Genesis 3:19 Parallel Verses [⇓ See commentary ⇓]

Genesis 3:19, NIV: "By the sweat of your brow you will eat your food until you return to the ground, since from it you were taken; for dust you are and to dust you will return.'"

Genesis 3:19, ESV: "By the sweat of your face you shall eat bread, till you return to the ground, for out of it you were taken; for you are dust, and to dust you shall return.”"

Genesis 3:19, KJV: "In the sweat of thy face shalt thou eat bread, till thou return unto the ground; for out of it wast thou taken: for dust thou art, and unto dust shalt thou return."

Genesis 3:19, NASB: "By the sweat of your face You shall eat bread, Until you return to the ground, Because from it you were taken; For you are dust, And to dust you shall return.'"

Genesis 3:19, NLT: "By the sweat of your brow will you have food to eat until you return to the ground from which you were made. For you were made from dust, and to dust you will return.'"

Genesis 3:19, CSB: "You will eat bread by the sweat of your brow until you return to the ground, since you were taken from it. For you are dust, and you will return to dust.""

What does Genesis 3:19 mean? [⇑ See verse text ⇑]

This verse concludes God's curse on Adam for his sin, and it has a devastating ring of finality. In the previous two verses, God revealed that Adam's working life in the fields would be marked by pain and frustration. The ground itself would be cursed, making it difficult to get the crops they would need to live.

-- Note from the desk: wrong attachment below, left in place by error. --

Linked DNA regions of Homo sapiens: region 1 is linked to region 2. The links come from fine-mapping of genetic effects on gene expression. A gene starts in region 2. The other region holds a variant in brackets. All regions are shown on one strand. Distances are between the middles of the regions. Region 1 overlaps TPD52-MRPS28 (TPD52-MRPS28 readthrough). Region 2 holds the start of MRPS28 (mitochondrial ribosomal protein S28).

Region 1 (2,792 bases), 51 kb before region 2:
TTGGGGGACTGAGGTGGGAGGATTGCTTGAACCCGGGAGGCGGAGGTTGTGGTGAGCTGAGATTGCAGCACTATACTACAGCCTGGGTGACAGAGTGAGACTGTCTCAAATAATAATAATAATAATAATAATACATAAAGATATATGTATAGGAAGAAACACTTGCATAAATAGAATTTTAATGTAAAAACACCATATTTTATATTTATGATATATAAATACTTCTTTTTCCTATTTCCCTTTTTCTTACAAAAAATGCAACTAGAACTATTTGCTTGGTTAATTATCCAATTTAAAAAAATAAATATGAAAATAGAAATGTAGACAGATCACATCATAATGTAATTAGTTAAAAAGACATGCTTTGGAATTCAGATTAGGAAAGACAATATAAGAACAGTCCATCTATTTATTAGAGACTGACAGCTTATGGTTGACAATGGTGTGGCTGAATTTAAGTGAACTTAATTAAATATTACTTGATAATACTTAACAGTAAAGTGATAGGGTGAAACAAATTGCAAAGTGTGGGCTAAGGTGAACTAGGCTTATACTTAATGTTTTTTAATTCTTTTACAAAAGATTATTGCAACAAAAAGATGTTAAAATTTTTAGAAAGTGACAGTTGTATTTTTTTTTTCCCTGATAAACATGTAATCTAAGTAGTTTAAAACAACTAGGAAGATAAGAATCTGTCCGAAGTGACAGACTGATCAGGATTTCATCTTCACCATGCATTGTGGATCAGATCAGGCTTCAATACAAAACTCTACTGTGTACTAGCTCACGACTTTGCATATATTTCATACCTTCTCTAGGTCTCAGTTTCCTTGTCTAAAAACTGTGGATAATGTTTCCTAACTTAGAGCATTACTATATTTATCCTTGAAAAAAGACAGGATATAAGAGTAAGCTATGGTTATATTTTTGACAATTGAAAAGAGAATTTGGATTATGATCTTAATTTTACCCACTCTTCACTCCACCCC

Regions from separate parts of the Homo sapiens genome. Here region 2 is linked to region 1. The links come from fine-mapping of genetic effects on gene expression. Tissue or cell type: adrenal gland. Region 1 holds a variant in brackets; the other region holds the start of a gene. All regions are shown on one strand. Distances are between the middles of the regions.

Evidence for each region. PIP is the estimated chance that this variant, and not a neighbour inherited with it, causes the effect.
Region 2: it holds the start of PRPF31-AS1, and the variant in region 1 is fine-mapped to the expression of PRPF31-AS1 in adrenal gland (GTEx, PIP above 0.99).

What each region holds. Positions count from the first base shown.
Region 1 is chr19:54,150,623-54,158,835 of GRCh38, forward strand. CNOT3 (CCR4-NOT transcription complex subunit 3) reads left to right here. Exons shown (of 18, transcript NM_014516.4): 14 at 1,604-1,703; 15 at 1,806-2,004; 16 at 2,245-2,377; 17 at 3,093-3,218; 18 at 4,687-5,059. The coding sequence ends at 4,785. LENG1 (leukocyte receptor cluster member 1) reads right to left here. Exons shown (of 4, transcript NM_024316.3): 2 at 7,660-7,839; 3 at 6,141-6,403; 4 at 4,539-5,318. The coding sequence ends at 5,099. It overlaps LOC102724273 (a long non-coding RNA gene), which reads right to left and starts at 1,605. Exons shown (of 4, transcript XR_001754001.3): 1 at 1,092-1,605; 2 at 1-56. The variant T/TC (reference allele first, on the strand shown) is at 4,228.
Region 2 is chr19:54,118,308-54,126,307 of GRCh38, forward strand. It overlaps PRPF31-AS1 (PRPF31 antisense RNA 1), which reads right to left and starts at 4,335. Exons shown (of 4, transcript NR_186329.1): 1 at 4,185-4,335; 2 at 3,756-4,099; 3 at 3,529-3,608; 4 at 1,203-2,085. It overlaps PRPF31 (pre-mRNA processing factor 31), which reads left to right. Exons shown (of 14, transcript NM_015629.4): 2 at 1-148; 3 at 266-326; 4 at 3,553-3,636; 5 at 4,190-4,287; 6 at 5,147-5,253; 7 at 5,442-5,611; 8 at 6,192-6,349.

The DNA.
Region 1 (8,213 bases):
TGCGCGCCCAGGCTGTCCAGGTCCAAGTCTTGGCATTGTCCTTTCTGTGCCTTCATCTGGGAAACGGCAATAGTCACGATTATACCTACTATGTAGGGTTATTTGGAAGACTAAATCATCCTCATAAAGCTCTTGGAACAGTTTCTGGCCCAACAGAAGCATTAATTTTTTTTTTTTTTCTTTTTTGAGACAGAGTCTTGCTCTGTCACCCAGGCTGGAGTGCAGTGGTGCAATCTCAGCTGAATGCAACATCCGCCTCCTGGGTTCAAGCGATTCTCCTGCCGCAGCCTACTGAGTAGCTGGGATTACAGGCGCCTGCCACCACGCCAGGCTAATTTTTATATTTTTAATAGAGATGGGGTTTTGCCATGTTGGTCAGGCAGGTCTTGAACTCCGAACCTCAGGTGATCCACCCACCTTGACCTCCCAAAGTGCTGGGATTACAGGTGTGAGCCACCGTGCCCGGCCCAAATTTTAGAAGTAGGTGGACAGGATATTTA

Now God concludes by saying that instead of work being a joyful source of purpose and meaning in Adam's life, it would be a lifelong source of necessary frustration. It would be hard and sweaty. And it would end in Adam's eventual death. God, who formed Adam out of the dust of the ground, announces that Adam will one day die and return to dust. Death would be the final consequence of Adam's choice to sin, just as God had warned when giving the command.

It's true that Adam did not stop breathing on the day he ate of the tree, but death entered into his life on that day. In modern language, we sometimes refer metaphorically to a person with a fatal injury or disease as "already dead." Adam's heart may have continued to beat for many years, but the poison which killed him entered his body when he sinned.

In addition to being separated from God's presence in a spiritual death, every day of Adam's life from this moment on would be marked by an awareness that he would one day die. That's the curse all humans have lived under ever since. For those in Christ, though, the curse of death will be overcome (Ephesians 2:1-10).